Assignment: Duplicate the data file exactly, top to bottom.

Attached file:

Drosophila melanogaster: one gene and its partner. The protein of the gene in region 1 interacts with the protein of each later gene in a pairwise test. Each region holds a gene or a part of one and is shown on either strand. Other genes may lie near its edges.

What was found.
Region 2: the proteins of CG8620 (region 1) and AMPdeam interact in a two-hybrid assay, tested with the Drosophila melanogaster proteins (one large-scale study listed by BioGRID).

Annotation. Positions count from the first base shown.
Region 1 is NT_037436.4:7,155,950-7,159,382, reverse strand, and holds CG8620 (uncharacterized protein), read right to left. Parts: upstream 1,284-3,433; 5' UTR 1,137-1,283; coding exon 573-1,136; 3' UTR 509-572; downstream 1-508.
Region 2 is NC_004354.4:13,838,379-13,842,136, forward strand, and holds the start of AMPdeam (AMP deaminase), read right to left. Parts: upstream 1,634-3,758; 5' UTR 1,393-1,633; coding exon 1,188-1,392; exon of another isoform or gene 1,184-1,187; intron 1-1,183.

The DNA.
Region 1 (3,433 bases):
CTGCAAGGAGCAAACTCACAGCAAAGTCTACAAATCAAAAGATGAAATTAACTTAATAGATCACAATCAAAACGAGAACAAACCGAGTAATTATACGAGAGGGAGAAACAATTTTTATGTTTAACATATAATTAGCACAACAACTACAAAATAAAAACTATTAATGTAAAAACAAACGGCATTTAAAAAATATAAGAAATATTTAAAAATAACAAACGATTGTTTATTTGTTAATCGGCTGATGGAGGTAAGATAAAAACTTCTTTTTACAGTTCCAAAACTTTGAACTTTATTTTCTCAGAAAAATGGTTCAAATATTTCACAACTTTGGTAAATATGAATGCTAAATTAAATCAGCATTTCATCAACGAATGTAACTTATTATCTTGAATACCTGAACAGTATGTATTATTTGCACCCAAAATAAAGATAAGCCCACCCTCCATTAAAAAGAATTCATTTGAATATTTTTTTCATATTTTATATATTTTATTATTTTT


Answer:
Drosophila melanogaster: one gene and its partner. The protein of the gene in region 1 interacts with the protein of each later gene in a pairwise test. Each region holds a gene or a part of one and is shown on either strand. Other genes may lie near its edges.

What was found.
Region 2: the proteins of CG8620 (region 1) and AMPdeam interact in a two-hybrid assay, tested with the Drosophila melanogaster proteins (one large-scale study listed by BioGRID).

Annotation. Positions count from the first base shown.
Region 1 is NT_037436.4:7,155,950-7,159,382, reverse strand, and holds CG8620 (uncharacterized protein), read right to left. Parts: upstream 1,284-3,433; 5' UTR 1,137-1,283; coding exon 573-1,136; 3' UTR 509-572; downstream 1-508.
Region 2 is NC_004354.4:13,838,379-13,842,136, forward strand, and holds the start of AMPdeam (AMP deaminase), read right to left. Parts: upstream 1,634-3,758; 5' UTR 1,393-1,633; coding exon 1,188-1,392; exon of another isoform or gene 1,184-1,187; intron 1-1,183.

The DNA.
Region 1 (3,433 bases):
CTGCAAGGAGCAAACTCACAGCAAAGTCTACAAATCAAAAGATGAAATTAACTTAATAGATCACAATCAAAACGAGAACAAACCGAGTAATTATACGAGAGGGAGAAACAATTTTTATGTTTAACATATAATTAGCACAACAACTACAAAATAAAAACTATTAATGTAAAAACAAACGGCATTTAAAAAATATAAGAAATATTTAAAAATAACAAACGATTGTTTATTTGTTAATCGGCTGATGGAGGTAAGATAAAAACTTCTTTTTACAGTTCCAAAACTTTGAACTTTATTTTCTCAGAAAAATGGTTCAAATATTTCACAACTTTGGTAAATATGAATGCTAAATTAAATCAGCATTTCATCAACGAATGTAACTTATTATCTTGAATACCTGAACAGTATGTATTATTTGCACCCAAAATAAAGATAAGCCCACCCTCCATTAAAAAGAATTCATTTGAATATTTTTTTCATATTTTATATATTTTATTATTTTT